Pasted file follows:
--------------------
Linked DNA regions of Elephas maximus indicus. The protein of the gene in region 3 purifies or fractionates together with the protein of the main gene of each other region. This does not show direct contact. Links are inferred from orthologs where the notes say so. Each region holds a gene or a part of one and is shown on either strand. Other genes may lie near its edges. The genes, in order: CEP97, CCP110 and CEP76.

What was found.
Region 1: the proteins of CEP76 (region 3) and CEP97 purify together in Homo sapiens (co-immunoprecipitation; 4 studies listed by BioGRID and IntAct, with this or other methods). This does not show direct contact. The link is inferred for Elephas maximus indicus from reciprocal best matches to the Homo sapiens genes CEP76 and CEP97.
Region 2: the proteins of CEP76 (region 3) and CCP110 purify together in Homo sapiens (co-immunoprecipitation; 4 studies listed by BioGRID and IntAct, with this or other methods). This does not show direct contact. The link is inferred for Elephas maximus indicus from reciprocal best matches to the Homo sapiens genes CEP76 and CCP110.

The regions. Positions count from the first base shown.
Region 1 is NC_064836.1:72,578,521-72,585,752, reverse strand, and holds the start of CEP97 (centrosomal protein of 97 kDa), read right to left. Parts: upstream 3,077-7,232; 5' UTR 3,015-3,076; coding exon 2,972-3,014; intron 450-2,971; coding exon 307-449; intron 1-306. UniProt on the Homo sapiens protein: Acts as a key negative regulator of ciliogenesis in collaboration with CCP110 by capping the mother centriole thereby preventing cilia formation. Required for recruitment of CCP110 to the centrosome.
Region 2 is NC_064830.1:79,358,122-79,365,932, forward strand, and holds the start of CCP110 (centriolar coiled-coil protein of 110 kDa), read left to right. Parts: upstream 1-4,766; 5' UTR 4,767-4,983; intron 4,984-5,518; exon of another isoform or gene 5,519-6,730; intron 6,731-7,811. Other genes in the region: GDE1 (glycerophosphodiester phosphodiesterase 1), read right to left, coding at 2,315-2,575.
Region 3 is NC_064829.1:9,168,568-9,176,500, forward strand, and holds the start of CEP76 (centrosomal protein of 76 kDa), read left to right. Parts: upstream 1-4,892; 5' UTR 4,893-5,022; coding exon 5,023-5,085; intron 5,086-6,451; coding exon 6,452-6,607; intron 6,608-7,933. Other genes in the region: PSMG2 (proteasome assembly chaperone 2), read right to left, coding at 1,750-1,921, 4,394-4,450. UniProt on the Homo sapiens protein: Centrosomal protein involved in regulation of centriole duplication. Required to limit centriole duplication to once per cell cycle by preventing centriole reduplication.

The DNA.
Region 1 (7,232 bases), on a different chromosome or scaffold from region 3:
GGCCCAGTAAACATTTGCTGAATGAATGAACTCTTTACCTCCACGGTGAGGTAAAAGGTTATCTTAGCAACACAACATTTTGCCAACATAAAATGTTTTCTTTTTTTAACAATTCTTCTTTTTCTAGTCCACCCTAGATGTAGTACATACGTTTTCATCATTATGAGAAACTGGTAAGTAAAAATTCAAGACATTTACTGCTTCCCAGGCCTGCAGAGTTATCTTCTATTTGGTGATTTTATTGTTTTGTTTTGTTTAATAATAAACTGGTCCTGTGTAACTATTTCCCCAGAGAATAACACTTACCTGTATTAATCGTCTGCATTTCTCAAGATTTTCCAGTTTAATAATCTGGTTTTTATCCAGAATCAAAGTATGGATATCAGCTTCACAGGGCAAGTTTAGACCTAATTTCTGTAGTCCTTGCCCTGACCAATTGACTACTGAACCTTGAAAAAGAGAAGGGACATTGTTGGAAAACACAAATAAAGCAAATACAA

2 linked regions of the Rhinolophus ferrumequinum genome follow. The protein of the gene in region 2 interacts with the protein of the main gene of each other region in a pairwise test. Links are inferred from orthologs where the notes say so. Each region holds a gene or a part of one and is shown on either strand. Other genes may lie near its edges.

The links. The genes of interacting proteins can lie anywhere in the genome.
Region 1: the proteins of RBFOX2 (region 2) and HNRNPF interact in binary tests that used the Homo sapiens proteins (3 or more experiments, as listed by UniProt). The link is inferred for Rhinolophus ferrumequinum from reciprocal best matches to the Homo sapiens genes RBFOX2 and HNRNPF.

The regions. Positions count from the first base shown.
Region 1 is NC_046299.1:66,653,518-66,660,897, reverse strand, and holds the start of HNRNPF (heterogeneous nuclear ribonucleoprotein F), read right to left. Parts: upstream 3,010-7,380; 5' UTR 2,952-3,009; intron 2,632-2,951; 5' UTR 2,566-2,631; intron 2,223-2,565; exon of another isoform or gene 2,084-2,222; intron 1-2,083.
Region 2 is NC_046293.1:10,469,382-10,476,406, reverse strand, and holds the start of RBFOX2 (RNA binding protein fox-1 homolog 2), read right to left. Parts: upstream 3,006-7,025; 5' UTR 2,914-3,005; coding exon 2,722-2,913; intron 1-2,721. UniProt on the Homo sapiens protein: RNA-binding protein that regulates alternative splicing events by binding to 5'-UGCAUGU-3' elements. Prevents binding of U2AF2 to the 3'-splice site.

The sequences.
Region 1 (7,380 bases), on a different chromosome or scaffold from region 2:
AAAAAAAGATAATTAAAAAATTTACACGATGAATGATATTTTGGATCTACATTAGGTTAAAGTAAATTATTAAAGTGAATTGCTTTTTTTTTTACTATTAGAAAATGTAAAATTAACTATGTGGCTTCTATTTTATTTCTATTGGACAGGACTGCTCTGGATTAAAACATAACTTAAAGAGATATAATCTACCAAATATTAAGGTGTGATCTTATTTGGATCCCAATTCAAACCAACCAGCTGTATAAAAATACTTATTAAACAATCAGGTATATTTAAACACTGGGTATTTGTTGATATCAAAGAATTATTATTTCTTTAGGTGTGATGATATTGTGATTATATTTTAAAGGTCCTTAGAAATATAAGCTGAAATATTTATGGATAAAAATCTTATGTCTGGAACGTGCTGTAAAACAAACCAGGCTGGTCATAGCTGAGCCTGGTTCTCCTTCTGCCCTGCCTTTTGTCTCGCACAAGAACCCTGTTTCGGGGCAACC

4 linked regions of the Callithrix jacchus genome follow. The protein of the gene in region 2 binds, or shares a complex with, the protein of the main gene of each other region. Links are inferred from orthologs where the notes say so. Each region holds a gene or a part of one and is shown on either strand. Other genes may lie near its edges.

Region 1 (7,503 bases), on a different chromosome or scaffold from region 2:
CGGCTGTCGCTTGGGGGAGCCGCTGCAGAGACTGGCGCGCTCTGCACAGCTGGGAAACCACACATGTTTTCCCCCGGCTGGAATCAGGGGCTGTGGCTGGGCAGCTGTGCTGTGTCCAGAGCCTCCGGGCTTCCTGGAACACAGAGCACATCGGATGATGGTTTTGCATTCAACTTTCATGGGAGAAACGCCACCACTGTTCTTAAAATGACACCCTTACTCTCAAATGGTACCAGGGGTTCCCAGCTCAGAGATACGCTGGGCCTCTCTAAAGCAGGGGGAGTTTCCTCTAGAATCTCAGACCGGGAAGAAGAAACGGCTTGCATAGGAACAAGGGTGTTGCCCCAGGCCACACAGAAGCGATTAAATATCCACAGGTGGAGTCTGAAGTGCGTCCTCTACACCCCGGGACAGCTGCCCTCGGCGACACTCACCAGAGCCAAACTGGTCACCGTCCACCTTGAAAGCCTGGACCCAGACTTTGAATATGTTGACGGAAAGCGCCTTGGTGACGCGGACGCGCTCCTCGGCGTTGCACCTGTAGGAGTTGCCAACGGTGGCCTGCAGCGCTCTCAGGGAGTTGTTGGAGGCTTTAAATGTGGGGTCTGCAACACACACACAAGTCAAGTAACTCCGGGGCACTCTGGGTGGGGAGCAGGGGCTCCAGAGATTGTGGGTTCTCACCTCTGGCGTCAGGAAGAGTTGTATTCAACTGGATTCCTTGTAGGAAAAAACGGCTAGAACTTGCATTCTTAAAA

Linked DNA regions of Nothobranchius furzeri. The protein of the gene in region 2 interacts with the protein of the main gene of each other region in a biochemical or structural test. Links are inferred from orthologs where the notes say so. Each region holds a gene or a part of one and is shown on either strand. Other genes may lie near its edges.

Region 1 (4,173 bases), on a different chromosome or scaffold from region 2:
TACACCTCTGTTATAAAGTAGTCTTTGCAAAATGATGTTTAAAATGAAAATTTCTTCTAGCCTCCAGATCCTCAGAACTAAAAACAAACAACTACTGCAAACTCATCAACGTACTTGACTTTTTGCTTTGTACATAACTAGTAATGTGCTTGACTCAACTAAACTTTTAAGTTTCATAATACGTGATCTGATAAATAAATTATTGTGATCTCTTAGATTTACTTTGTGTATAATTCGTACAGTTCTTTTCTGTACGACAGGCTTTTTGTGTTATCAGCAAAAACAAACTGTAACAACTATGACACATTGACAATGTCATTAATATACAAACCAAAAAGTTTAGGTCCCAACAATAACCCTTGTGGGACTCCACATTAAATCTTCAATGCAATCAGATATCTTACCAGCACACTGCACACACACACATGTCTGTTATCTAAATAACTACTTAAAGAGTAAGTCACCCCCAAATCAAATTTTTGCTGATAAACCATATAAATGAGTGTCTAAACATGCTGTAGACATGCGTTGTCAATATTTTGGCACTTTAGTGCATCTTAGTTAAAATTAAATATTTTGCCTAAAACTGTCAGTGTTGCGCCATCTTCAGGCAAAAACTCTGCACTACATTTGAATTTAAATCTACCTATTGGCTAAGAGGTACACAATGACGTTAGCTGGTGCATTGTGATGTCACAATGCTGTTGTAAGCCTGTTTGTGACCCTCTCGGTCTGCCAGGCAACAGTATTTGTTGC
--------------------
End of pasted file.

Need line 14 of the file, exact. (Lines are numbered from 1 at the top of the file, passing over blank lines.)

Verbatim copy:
Region 1: the proteins of RBFOX2 (region 2) and HNRNPF interact in binary tests that used the Homo sapiens proteins (3 or more experiments, as listed by UniProt). The link is inferred for Rhinolophus ferrumequinum from reciprocal best matches to the Homo sapiens genes RBFOX2 and HNRNPF.